The Most Beautiful Religious Buildings in the World
For many people, a visit to a religious building is a normal part of everyday life, while for others it’s a rare experience. Whether you practice a certain religion or actively don’t practice a religion, there are so many beautiful buildings in the world that were built specifically for the worship of a higher power that are worth a visit.
Generally, these buildings are precious to people not only because of their physical appearance, but because of what they represent to the community. Regardless of your faith, the next time you’re traveling, check out one of these incredibly beautiful buildings.
Hagia Sophia – Istanbul, Turkey
Although it’s no longer an active religious building, the Hagia Sophia has a very unique history. The first building on the site was erected in 537 AD, and it was used as a Greek Orthodox church for almost a thousand years. The city was conquered by the Ottoman Empire in 1453 and the building was turned into a mosque on the orders of Mehmed the Conqueror.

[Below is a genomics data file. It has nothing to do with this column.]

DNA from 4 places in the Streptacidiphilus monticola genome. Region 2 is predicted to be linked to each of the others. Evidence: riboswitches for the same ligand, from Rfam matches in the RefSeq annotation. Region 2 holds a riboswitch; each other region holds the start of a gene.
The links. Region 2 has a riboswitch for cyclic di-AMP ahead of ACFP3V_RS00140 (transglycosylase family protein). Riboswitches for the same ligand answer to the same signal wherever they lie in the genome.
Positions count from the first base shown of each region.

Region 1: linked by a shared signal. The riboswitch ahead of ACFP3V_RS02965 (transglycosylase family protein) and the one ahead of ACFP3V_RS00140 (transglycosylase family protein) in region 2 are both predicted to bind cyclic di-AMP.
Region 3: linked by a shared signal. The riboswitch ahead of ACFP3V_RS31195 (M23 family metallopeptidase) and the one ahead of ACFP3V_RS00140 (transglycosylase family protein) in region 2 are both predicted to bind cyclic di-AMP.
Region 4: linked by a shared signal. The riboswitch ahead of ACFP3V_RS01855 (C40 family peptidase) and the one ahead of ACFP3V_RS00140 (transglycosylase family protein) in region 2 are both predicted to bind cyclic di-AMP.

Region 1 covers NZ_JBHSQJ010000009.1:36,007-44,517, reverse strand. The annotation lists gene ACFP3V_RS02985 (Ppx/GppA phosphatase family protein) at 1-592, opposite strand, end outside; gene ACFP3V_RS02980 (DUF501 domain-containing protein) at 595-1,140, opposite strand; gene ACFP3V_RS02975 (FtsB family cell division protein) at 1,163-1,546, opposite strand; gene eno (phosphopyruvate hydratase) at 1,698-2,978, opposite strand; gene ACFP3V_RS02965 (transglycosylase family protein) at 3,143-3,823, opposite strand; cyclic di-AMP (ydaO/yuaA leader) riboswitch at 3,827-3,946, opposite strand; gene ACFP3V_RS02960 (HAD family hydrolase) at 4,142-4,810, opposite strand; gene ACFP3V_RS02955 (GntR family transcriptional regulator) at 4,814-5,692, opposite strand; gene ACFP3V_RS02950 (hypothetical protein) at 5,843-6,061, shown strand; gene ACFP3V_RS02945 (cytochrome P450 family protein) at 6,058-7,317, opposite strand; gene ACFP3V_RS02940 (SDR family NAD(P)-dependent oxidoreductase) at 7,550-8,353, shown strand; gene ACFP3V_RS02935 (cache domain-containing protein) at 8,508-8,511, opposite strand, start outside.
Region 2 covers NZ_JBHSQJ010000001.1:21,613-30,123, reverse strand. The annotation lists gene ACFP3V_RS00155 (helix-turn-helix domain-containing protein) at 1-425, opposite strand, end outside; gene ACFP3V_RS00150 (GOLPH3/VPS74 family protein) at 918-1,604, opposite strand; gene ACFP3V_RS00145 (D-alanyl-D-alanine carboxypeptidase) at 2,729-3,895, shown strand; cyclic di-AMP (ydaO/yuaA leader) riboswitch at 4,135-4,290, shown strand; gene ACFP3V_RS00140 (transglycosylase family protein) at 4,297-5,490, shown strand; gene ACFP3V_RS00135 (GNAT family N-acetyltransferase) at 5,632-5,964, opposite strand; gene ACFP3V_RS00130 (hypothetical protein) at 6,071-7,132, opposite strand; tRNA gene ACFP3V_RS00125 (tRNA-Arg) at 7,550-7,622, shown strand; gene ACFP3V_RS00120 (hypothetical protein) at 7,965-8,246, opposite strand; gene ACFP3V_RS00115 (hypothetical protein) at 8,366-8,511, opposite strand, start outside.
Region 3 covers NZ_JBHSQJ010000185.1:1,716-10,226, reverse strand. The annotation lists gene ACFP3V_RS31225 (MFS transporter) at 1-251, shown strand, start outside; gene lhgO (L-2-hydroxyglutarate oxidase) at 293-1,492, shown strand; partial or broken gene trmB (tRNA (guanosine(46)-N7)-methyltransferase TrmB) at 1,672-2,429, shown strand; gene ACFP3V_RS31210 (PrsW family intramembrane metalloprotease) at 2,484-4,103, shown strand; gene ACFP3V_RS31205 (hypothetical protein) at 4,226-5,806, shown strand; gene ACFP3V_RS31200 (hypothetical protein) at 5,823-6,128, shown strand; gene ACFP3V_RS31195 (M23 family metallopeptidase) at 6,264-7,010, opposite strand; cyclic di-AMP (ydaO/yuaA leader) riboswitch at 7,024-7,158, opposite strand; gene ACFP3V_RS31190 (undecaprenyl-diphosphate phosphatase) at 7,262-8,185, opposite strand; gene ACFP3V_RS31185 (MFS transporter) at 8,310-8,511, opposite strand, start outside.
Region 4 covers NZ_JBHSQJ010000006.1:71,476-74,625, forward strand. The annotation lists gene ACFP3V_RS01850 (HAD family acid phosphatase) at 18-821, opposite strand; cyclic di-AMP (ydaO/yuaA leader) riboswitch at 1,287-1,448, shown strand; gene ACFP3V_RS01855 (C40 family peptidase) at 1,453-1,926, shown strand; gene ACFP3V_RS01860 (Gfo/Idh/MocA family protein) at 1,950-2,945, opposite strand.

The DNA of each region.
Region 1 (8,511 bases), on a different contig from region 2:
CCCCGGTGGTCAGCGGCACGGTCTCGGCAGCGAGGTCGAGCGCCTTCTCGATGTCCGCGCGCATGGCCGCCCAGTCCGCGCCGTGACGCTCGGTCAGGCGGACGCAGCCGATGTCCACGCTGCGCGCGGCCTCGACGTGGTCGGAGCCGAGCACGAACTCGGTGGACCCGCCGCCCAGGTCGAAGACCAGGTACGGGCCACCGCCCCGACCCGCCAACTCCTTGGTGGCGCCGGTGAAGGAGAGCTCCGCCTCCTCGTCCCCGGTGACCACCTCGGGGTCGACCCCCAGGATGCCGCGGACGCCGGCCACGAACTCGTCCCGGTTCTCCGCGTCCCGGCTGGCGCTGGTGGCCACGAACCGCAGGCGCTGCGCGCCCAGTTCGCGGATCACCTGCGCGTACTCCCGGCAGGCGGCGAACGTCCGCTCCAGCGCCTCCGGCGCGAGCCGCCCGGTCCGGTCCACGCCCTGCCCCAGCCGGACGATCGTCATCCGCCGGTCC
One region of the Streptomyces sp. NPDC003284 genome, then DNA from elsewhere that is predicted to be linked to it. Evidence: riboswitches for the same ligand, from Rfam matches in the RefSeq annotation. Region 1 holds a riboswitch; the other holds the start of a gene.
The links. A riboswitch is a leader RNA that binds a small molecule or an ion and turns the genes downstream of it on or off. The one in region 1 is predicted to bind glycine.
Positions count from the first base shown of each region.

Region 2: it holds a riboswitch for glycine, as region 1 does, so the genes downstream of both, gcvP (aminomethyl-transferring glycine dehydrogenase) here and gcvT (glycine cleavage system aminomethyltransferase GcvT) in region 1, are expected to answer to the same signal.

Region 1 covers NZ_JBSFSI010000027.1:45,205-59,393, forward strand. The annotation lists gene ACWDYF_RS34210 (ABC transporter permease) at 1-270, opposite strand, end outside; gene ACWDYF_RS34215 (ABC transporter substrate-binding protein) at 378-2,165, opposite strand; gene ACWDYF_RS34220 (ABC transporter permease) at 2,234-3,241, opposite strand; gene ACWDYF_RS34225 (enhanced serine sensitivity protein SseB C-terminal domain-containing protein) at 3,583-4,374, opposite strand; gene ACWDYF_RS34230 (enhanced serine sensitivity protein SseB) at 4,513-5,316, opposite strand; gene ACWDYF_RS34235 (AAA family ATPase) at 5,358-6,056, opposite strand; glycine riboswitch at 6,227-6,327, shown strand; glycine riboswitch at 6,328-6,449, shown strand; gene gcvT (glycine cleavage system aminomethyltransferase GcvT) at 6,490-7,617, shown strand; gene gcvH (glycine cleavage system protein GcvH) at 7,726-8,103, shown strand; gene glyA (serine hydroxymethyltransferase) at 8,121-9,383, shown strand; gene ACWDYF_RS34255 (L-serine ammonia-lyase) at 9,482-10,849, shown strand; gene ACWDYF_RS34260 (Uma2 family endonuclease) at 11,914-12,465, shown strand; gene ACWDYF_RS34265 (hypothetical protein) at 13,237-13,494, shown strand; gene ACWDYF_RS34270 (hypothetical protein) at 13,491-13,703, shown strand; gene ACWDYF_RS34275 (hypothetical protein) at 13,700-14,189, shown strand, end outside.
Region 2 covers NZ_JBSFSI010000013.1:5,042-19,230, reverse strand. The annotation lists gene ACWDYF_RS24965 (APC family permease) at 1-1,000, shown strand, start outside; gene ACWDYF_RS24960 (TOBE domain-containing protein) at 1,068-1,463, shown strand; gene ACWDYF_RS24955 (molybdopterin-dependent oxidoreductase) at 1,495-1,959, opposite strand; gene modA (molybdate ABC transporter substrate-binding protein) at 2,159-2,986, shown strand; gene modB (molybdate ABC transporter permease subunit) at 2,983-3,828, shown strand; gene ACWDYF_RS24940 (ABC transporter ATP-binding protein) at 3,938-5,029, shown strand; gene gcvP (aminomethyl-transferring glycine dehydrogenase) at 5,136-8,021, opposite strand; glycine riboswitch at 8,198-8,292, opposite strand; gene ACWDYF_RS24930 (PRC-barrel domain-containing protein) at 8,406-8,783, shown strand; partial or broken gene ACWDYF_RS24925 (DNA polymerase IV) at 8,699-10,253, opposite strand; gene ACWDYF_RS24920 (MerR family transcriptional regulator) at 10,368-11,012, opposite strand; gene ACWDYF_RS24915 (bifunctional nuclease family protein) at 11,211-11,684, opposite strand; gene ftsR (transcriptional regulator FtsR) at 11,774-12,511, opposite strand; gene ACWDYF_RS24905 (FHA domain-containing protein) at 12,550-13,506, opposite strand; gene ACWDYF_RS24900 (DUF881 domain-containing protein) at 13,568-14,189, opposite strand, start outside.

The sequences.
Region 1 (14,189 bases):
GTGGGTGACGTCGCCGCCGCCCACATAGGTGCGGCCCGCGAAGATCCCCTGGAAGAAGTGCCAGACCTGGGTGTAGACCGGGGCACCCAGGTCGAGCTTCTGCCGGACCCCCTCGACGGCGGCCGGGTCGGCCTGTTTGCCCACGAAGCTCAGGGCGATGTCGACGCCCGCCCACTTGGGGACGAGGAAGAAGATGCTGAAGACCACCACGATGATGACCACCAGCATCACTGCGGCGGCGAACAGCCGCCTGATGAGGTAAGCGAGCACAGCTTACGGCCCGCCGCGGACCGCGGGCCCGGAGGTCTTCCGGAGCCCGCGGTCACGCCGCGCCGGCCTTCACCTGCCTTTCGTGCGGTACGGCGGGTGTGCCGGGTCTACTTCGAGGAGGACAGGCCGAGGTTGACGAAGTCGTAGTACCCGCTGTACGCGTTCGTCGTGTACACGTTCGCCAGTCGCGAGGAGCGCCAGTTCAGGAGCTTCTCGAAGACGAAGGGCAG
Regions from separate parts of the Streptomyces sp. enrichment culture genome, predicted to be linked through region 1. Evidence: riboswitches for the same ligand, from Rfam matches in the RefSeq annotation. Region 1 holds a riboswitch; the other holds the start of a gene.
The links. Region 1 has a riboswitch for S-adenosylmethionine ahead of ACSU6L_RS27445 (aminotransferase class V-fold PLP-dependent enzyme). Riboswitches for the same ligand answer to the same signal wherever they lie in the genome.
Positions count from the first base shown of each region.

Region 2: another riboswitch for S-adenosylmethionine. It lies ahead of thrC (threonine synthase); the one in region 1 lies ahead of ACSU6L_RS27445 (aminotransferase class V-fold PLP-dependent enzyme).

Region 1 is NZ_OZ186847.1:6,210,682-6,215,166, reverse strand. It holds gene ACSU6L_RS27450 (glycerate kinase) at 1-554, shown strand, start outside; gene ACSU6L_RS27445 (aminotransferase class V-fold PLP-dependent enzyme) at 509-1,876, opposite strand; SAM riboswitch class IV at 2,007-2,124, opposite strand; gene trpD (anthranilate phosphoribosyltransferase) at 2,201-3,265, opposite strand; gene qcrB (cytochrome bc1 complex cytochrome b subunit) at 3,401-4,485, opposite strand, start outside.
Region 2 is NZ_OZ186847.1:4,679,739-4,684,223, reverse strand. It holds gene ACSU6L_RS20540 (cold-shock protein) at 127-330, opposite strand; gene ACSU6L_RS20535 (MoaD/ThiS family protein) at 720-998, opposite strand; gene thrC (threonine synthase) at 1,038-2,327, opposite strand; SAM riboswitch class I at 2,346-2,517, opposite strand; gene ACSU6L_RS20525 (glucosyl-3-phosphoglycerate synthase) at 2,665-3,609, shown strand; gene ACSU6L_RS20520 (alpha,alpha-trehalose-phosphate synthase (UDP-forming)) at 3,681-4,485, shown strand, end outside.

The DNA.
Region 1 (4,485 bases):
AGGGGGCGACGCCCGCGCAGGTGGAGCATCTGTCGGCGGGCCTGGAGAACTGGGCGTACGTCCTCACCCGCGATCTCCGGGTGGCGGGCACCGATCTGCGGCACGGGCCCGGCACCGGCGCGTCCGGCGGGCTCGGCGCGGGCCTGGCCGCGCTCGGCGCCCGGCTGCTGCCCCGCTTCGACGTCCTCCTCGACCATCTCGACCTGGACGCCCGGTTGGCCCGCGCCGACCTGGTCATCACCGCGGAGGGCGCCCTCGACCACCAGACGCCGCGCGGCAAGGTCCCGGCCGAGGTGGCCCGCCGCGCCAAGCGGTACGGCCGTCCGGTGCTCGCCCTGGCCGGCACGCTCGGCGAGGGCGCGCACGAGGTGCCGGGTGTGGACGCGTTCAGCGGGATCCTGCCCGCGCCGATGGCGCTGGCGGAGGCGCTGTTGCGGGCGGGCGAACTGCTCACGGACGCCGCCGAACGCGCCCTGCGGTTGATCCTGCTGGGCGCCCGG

If you visit the Hagia Sophia today, make sure to take in all of the unique features from its Christian and Muslim history that are mashed together to form a completely one of a kind church.
Hanging Gardens of Haifa – Haifa, Israel
Many people don’t realize as they’re walking around the Hanging Gardens of Haifa that they’re actually strolling through a religious site for people of the Bahá’í faith. People of the Bahá’í religion make up a small portion of the world’s religious worshippers (about five to seven million worldwide), but these gardens, which cluster around the Shrine of the Báb, are regularly visited by a million people every year.
The Gardens, which were built in 2001, climb up the slope of Mount Carmel, and are a brand-new addition to a country where most of the monuments are centuries old.
La Sagrada Familia – Barcelona, Spain
This majestic church, which is formally called the Basilica i Temple Expiatori de la Sagrada Familia, has become an emblem of both Barcelona and of the Art Nouveau architectural movement. Although he wasn’t actually attached to the project when it began, architect Antoni Gaudi’s vision became the guiding light for this structure, and it remains forever associated with him, even though he died before the building was even close to completion.
It still remains incomplete to this day – the current estimated date for completion is 2026. If you visit, try to ignore the scaffolding, and picture how extraordinary it will look when the structure is finished.